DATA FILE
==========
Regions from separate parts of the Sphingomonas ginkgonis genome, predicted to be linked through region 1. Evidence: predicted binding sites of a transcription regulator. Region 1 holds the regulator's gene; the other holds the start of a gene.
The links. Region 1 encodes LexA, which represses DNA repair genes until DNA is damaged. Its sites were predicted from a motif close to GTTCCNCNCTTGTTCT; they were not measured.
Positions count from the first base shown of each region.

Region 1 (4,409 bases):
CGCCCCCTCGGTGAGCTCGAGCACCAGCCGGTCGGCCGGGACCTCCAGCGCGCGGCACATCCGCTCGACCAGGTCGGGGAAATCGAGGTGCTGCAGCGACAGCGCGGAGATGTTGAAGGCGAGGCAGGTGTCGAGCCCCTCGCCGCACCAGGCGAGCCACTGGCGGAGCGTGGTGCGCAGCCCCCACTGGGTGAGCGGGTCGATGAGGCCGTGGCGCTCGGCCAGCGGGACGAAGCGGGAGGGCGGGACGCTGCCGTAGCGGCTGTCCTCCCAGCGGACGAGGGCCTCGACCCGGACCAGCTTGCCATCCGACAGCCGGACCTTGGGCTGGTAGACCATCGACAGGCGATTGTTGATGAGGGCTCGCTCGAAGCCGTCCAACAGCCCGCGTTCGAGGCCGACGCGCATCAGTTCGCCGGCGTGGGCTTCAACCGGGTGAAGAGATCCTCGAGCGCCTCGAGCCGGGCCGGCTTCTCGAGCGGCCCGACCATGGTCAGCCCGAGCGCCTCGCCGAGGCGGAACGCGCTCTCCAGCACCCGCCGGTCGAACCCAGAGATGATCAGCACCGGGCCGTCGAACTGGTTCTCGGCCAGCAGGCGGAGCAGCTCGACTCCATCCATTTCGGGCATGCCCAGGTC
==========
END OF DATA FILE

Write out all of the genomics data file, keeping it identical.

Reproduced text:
Regions from separate parts of the Sphingomonas ginkgonis genome, predicted to be linked through region 1. Evidence: predicted binding sites of a transcription regulator. Region 1 holds the regulator's gene; the other holds the start of a gene.
The links. Region 1 encodes LexA, which represses DNA repair genes until DNA is damaged. Its sites were predicted from a motif close to GTTCCNCNCTTGTTCT; they were not measured.
Positions count from the first base shown of each region.

Region 1 (4,409 bases):
CGCCCCCTCGGTGAGCTCGAGCACCAGCCGGTCGGCCGGGACCTCCAGCGCGCGGCACATCCGCTCGACCAGGTCGGGGAAATCGAGGTGCTGCAGCGACAGCGCGGAGATGTTGAAGGCGAGGCAGGTGTCGAGCCCCTCGCCGCACCAGGCGAGCCACTGGCGGAGCGTGGTGCGCAGCCCCCACTGGGTGAGCGGGTCGATGAGGCCGTGGCGCTCGGCCAGCGGGACGAAGCGGGAGGGCGGGACGCTGCCGTAGCGGCTGTCCTCCCAGCGGACGAGGGCCTCGACCCGGACCAGCTTGCCATCCGACAGCCGGACCTTGGGCTGGTAGACCATCGACAGGCGATTGTTGATGAGGGCTCGCTCGAAGCCGTCCAACAGCCCGCGTTCGAGGCCGACGCGCATCAGTTCGCCGGCGTGGGCTTCAACCGGGTGAAGAGATCCTCGAGCGCCTCGAGCCGGGCCGGCTTCTCGAGCGGCCCGACCATGGTCAGCCCGAGCGCCTCGCCGAGGCGGAACGCGCTCTCCAGCACCCGCCGGTCGAACCCAGAGATGATCAGCACCGGGCCGTCGAACTGGTTCTCGGCCAGCAGGCGGAGCAGCTCGACTCCATCCATTTCGGGCATGCCCAGGTC